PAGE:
Fri, Sep 17, 2010 - Page 16 News List

FILM REVIEW: Traveling man with few words and a big gun

George Clooney composes an artful variation on a familiar theme of the strong, silent archetype in ‘The American’



“You have the hands of a craftsman, not an artist,” says a friendly village priest (Paolo Bonacelli) to an American expatriate whose identity is ambiguous but whose face is recognizable to the rest of us as George Clooney’s. This fellow, temporarily assuming the name Edward, having been Jack before, but known to two different women as Mr Butterfly, has showed up in a picturesque town in Abruzzo, a mountainous region east of Rome, where he’s pretending to be a photographer. His actual profession, though never quite specified, is more malevolent, and he is currently working on a commission to supply a sexy assassin (Thekla Reuten) with a custom-made weapon.

A good deal of The American, directed by Anton Corbijn from a script by Rowan Joffe (adapted from the novel A Very Private Gentleman, by Martin Booth), is devoted to the patient examination of Mr Butterfly at work. He plies his trade with meticulous care, weighing, measuring, disassembling and tweaking his special gun with artisanal devotion. And the virtues of the film itself are those of craft rather than art. Its precision is impressive and fussy rather than invigorating. It is a reasonably skillful exercise in genre and style, a well-made vessel containing nothing in particular, though some of its features — European setting, slow pacing, full-frontal female nudity — are more evocative of the art house than of the multiplex.

Corbijn, a photographer who turned to filmmaking with Control, his moody and measured biography of Ian Curtis, lead singer of the Manchester post-punk band Joy Division, has an eye for natural beauty and a practiced sense of composition. Frame by frame — eagle-eye views of red-tile roofs and glimpses down narrow stone passageways; sex scenes and shots of Clooney glumly drinking coffee — The American is never less than gorgeous. And the oblique approach it takes to what is a fairly standard plot creates a mood of suspense quickened by the accelerated heartbeat of Herbert Gronemeyer’s unobtrusive music.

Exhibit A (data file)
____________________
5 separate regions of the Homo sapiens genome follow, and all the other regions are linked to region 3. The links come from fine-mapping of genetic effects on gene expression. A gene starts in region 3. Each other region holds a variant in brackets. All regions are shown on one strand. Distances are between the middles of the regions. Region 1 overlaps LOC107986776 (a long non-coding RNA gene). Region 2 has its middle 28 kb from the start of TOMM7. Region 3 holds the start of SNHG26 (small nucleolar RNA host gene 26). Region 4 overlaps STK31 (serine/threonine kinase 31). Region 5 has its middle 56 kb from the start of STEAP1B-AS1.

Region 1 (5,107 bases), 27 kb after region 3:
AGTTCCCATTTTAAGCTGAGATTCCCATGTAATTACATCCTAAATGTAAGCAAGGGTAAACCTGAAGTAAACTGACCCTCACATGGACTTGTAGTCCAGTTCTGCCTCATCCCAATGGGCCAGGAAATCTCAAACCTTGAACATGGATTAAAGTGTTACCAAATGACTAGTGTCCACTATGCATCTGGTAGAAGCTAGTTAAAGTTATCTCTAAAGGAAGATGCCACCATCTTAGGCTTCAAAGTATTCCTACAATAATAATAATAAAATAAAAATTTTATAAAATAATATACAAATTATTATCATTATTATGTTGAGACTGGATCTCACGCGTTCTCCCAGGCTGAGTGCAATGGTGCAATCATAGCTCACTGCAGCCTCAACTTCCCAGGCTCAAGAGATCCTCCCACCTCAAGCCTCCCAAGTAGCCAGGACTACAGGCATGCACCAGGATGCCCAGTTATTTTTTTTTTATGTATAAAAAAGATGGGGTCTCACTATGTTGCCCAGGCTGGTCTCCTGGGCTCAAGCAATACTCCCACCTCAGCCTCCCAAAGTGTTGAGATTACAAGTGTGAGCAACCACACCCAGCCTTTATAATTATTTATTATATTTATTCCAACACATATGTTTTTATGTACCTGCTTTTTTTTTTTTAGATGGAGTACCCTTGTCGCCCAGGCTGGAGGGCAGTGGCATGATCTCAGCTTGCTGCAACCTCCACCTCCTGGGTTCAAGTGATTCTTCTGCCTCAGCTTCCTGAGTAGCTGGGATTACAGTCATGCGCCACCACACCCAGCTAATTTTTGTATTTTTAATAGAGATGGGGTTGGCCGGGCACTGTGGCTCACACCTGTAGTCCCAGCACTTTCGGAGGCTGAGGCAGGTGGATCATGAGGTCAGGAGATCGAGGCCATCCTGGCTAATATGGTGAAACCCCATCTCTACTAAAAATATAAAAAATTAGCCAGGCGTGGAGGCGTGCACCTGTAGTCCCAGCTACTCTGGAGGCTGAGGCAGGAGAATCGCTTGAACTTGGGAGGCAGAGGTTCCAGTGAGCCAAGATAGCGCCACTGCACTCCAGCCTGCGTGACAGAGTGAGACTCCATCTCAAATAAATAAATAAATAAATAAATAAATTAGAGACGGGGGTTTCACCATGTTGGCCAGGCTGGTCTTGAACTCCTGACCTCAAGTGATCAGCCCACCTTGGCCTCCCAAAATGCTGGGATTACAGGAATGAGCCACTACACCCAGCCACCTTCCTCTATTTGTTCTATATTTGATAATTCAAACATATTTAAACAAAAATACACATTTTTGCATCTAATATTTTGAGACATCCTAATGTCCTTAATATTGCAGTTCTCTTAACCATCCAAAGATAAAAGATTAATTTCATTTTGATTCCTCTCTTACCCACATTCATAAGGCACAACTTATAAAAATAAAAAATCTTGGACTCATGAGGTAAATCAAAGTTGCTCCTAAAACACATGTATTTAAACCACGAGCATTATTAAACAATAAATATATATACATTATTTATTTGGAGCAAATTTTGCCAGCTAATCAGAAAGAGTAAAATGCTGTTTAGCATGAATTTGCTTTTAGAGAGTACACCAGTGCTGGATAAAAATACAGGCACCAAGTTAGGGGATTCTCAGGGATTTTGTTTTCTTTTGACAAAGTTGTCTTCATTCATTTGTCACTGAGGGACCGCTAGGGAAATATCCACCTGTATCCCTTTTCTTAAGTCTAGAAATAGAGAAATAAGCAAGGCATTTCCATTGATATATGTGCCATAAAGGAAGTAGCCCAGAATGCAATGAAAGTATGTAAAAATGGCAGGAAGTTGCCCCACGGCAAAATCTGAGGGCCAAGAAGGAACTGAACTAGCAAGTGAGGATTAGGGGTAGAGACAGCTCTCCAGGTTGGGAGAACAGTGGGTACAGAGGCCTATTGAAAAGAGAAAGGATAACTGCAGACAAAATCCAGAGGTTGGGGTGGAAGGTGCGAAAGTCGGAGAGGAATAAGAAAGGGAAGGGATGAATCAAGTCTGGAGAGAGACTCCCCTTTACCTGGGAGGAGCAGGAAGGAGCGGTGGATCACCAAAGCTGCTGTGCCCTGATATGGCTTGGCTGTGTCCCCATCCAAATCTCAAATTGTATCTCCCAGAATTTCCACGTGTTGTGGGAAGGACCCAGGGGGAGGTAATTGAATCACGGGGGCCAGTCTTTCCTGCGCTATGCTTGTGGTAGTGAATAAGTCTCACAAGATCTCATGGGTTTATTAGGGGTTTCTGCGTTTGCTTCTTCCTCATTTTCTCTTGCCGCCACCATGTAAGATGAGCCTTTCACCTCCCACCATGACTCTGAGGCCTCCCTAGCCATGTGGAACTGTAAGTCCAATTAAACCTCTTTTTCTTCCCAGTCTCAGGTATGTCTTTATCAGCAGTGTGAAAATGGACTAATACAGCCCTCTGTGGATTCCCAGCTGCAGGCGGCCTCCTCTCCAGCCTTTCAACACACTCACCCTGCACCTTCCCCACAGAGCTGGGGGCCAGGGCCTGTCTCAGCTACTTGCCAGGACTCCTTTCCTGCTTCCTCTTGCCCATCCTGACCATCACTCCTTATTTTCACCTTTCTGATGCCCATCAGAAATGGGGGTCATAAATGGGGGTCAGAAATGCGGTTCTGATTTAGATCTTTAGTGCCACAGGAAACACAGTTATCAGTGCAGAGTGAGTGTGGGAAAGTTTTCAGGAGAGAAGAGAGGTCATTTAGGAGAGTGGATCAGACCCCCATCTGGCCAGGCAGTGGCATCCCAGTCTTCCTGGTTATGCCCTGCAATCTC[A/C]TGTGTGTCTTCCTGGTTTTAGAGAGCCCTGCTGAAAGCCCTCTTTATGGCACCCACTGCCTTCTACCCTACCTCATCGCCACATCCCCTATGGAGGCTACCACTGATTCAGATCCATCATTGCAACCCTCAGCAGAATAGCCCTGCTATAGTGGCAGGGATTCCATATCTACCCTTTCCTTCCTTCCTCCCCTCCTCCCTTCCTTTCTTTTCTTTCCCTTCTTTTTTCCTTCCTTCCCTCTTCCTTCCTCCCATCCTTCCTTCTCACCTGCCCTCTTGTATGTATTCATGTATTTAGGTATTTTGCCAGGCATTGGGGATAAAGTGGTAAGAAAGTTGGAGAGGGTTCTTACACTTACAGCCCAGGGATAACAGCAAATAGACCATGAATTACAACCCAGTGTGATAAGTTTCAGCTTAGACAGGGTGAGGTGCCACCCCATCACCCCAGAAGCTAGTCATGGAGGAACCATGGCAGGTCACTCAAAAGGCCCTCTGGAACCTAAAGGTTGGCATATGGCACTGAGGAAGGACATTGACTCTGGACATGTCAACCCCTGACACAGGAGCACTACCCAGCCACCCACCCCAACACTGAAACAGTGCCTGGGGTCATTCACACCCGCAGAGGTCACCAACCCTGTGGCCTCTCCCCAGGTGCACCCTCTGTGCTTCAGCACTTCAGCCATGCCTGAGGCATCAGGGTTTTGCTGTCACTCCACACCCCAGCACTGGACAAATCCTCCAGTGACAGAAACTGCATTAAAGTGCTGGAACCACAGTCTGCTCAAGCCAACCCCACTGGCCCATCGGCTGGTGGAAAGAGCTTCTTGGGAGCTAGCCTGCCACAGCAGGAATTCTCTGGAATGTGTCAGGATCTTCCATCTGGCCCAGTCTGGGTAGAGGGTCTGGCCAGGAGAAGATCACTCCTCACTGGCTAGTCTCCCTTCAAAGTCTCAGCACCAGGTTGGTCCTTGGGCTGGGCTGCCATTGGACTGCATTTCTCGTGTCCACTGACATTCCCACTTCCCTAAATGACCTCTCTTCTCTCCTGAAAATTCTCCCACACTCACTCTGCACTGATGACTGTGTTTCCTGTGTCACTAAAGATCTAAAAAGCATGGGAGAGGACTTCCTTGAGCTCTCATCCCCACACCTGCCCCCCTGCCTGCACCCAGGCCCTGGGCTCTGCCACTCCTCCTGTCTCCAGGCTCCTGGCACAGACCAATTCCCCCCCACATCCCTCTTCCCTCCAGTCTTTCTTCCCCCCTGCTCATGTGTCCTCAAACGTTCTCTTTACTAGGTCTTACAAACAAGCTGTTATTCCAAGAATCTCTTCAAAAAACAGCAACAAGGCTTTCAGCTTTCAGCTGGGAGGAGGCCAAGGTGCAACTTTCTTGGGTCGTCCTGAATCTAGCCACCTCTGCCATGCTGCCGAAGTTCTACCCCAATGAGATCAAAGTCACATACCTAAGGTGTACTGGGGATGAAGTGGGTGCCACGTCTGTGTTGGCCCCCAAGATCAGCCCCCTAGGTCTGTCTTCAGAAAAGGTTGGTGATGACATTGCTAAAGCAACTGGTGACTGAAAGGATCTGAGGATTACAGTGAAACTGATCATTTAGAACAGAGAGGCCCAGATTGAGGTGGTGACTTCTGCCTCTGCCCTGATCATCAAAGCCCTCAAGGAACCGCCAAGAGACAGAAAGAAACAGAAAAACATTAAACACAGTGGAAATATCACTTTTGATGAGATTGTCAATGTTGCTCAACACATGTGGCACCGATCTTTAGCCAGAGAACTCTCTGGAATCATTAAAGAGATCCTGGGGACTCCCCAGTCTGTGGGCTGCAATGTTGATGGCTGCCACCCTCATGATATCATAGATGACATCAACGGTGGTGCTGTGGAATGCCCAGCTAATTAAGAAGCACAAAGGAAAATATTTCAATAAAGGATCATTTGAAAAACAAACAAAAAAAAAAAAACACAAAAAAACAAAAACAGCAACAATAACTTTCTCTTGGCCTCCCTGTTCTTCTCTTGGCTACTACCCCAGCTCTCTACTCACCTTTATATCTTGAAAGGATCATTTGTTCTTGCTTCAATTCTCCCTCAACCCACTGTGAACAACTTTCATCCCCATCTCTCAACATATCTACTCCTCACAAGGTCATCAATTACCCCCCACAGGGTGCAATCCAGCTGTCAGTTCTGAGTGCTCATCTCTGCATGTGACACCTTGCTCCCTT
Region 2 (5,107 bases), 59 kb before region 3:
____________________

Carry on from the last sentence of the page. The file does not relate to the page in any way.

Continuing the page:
The American

DIRECTED BY: Anton Corbijn

STARRING: George Clooney (Jack/Edward), Thekla Reuten (Mathilde), Paolo Bona-celli (Father Benedetto), Violante Placido (Clara), Johan Leysen (Pavel)



A quiet, brooding sense of menace settles in right at the beginning, which finds Clooney, his silver hair complemented by a snowy beard, rusticating in the snowy Swedish countryside. His idyll is disrupted by homicide, and with the help of a sinister gentleman named Pavel (Johan Leysen), our newly clean-shaven American settles in Italy.

In addition to the priest, he befriends Clara, a prostitute — played by an actress with the splendidly oxymoronic name Violante Placido — who is so stirred by his bedroom prowess that she stops charging him and asks him out for dinner instead. (Some guys get all the breaks.) Meanwhile his business dealings with his client carry a sexual undercurrent that the American may or may not notice.

It is, in general, hard to fathom what he sees or thinks, which is both the point and a bit of a problem. Jack, or Edward, or Butterfly (he’s called that because of a tattoo between his shoulder blades and also because of a more mysterious totemic connection to the insect) is a familiar enough movie type. He’s the lone gunslinger, the masterless samurai, the silent killer whose professional life exacts a toll on his spirit. He wants to leave behind his life of violence and drifting —“I’m out,” he says at one point, in case we were wondering — and to find the kind of human connection that his temperament and his job have denied him up to now.

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